Assembly Lines, Shipping and the Open Seas

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Submitted by Hannah G. Daggerhart
on 10/31/18

Most people do not know that here in South Carolina, we manufacture some of the world’s finest luxury cars. BMW Manufacturing in Greer, SC produces the X3 and X5 Sports Activity Vehicle and the X4 and X6 Sports Activity Coupe. Four million BMWs have been manufactured in the Palmetto State since 1994.

While a fair share of these vehicles stay in the United States, even South Carolina, the remainder head overseas to Asian and European markets. But before heading out on the open sea, an intricate ballet takes place that allows no room for error.

Gleaming BMWs fresh off the assembly line are loaded and stacked two-high into colorful, graffiti-covered Norfolk Southern rail cars that rumble all night, every night, on their trek to the Port of Charleston 200 miles away. This literally takes the vehicles from one end of the state to the other, from the Upstate to the Lowcountry. Workers of the SC State Ports Authority unload 700 to 1,000 vehicles daily from the rail cars. Workers must move the cargo quickly and carefully so the empty train can head back to the Upstate to begin the process again.

A team of about 16 drivers will drive the vehicles off the rail cars to mini parking lots reserved for the global final destination of each vehicle. Each car on the terminal is time-stamped, scanned and inventoried before being parked into its numbered space. No vehicle is missed or lost. Ever. Here they wait briefly until their containership arrives for export.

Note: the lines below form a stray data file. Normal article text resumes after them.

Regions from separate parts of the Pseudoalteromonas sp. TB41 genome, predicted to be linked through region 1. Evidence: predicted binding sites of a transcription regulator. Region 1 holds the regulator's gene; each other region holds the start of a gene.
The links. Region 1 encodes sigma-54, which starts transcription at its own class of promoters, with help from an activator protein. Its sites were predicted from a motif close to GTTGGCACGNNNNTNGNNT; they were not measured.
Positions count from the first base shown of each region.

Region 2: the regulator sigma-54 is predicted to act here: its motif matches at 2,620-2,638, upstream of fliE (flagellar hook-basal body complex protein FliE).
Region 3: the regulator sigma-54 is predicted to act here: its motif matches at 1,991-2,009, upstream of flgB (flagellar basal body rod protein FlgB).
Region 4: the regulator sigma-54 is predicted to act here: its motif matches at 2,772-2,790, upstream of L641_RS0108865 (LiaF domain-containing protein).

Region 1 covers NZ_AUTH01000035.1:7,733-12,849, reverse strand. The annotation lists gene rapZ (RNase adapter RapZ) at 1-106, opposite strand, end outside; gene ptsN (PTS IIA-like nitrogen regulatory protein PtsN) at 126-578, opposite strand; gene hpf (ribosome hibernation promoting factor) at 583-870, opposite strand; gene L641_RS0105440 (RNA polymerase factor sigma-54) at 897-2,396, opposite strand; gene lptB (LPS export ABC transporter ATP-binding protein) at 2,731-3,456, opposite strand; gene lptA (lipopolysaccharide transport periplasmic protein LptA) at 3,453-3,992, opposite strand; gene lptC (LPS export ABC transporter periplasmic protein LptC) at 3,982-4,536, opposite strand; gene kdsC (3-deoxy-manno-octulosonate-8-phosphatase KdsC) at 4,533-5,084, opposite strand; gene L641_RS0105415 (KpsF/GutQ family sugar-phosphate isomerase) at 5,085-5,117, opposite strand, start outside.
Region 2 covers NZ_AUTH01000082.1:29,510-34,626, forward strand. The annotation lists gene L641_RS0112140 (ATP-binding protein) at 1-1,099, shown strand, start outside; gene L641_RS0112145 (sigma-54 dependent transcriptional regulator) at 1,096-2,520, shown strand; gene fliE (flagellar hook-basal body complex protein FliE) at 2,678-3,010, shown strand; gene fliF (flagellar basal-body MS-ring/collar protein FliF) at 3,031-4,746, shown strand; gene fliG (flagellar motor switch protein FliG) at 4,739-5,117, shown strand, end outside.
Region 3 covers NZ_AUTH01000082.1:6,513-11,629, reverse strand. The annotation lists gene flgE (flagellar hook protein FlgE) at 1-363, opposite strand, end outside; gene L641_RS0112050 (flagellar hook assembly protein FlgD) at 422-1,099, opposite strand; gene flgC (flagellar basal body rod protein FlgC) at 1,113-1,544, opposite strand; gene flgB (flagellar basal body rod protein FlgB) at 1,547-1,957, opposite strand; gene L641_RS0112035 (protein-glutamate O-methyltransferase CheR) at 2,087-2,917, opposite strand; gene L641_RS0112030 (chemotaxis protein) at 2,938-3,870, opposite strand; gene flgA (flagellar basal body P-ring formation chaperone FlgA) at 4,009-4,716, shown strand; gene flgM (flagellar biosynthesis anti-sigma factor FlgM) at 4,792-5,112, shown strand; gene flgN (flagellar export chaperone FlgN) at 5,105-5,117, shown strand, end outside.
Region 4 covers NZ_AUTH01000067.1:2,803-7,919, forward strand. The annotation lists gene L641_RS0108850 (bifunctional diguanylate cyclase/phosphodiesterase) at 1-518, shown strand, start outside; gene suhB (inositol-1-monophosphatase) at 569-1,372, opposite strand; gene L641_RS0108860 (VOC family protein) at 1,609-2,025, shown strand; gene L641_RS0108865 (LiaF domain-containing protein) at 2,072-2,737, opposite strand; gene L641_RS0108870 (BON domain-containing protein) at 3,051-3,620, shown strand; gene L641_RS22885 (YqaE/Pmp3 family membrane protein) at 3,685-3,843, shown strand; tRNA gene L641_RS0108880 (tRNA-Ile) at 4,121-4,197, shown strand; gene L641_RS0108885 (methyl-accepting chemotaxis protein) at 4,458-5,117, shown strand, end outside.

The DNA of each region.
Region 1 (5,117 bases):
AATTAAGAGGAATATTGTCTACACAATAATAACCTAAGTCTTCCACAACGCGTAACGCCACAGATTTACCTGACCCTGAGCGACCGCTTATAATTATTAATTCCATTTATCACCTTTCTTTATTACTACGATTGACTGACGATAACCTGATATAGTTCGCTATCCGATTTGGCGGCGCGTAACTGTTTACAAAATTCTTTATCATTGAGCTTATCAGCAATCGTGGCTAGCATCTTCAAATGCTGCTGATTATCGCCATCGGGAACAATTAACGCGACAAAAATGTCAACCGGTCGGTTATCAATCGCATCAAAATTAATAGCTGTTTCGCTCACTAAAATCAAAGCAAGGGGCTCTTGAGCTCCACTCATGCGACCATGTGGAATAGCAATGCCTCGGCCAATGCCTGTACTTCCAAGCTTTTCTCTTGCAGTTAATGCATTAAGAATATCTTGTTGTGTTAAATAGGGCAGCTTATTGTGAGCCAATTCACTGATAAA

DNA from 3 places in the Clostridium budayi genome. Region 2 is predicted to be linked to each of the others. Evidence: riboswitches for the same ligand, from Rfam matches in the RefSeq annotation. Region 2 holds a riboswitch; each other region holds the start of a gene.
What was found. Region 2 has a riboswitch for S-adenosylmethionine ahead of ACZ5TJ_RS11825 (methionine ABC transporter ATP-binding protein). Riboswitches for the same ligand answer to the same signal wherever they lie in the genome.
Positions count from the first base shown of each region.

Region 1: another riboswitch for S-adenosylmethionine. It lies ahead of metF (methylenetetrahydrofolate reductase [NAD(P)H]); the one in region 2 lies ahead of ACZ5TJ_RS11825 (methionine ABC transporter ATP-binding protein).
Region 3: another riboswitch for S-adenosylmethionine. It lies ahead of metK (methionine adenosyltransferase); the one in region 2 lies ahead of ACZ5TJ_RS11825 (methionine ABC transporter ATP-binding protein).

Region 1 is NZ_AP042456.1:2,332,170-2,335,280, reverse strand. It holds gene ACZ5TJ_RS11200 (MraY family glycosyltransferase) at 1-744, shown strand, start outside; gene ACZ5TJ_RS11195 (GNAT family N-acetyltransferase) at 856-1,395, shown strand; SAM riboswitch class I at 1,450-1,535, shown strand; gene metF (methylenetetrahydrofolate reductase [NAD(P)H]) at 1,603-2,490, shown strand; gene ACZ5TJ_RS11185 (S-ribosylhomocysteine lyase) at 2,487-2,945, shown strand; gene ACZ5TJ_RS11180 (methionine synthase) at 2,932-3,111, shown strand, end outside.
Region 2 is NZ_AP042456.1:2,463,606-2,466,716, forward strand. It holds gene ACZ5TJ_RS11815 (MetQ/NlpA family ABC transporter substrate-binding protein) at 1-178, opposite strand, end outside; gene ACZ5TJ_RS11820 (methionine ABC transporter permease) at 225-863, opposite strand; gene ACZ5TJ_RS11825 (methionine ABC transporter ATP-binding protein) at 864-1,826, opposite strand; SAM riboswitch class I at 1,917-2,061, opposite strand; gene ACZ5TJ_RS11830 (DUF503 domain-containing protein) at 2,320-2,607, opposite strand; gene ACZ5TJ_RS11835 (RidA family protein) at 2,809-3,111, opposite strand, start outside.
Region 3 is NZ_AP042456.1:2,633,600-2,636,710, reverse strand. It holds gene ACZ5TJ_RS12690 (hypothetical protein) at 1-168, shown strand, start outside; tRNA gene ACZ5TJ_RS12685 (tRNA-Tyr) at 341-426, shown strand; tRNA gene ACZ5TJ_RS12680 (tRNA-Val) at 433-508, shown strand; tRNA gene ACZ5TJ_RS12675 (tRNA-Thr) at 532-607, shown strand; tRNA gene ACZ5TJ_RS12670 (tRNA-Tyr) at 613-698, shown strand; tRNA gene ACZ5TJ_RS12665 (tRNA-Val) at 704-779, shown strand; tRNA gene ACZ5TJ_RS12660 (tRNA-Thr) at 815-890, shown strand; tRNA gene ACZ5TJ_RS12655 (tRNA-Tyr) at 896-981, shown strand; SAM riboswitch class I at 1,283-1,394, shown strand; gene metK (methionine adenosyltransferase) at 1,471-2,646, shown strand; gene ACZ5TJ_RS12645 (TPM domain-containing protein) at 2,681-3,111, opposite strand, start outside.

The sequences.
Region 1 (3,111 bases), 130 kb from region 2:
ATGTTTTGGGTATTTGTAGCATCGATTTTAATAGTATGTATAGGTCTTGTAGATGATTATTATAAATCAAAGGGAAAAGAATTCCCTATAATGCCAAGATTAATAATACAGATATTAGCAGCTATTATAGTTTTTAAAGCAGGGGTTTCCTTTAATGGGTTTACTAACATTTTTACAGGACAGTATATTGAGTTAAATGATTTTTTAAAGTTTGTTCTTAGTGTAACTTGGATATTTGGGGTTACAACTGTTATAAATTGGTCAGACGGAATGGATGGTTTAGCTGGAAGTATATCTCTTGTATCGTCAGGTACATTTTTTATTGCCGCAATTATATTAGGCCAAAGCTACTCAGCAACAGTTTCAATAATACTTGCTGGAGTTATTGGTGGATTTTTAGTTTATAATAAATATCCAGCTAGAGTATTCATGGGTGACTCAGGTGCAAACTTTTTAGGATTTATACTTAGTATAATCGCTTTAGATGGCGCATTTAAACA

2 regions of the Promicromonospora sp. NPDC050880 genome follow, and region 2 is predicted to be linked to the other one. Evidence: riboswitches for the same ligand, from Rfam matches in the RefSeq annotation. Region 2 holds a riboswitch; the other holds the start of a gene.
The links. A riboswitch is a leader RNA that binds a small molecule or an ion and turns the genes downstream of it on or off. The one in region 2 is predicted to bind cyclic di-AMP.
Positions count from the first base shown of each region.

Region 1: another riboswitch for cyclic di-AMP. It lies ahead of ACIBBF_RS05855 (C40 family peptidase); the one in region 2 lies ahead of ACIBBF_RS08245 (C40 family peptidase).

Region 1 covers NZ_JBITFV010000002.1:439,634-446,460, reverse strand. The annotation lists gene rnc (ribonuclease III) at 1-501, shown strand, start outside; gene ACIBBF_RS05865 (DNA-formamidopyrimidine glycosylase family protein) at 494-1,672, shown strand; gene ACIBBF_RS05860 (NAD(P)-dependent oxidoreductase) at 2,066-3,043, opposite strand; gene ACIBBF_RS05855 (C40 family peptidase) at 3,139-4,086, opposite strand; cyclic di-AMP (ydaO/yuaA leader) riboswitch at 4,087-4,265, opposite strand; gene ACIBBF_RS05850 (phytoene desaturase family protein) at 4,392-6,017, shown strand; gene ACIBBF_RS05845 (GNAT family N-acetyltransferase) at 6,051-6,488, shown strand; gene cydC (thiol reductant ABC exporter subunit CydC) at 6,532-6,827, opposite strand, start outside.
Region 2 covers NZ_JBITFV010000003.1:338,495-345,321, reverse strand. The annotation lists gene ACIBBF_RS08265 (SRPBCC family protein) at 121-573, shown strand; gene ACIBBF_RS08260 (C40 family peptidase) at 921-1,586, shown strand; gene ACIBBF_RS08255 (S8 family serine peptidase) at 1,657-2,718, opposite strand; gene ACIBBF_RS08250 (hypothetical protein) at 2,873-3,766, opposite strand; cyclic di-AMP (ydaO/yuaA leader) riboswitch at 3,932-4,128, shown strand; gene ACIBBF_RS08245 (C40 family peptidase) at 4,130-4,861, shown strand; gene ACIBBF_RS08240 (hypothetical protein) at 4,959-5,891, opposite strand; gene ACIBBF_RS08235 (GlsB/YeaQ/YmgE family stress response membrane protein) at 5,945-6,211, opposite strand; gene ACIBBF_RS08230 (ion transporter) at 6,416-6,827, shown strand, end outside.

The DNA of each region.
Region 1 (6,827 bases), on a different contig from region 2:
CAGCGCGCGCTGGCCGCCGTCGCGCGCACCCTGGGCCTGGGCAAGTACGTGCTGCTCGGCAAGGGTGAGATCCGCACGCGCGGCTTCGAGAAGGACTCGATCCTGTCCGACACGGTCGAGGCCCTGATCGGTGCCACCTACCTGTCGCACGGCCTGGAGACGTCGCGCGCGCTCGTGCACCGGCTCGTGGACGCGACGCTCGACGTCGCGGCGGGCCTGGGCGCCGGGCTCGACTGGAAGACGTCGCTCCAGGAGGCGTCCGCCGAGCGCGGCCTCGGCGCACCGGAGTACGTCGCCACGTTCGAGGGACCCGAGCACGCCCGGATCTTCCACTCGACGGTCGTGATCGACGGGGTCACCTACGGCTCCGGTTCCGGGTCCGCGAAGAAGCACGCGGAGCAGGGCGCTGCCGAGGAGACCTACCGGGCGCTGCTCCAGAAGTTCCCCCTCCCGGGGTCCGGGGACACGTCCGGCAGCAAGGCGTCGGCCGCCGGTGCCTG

The empty Wallenius Wilhelmsen Logistics Torino, weighing in at 22,160 metric tons, arrives at Charleston Harbor, ready for its fill of luxury cars and SUVs. Teams of longshoremen and dock workers now begin the most physically demanding part of the shipping safety dance. The 75 longshoremen, expert in driving both manual transmission and right-hand vehicles, move the vehicles from their mini parking lot and start the dizzying process of driving the vehicles up in the ship in tight circles, until they reach their designated space within the belly of the ship. Dock workers along the onboard route direct the drivers using flashing colored light wands. Safety is of utmost importance as many workers and many cars fill the confined space of the containership. Because the work is so repetitive, it can be easy to lose focus on the task. Drivers must be constantly aware of their surroundings. Lost seconds add up to lost minutes.

Once inside, the casual observer (if one were allowed) would forget that they are inside a containership. The enormous, gleaming, brightly-lit, extremely low-ceilinged facility is essentially a parking lot holding tens of millions of dollars’ worth of driver’s dream “wheels.” Many people work a lifetime to be able to enjoy ownership of one of these fine vehicles. They are indeed precious cargo to some driving enthusiasts, as approximately 80 percent of all BMWs manufactured in South Carolina are custom-designed for the discriminating buyer.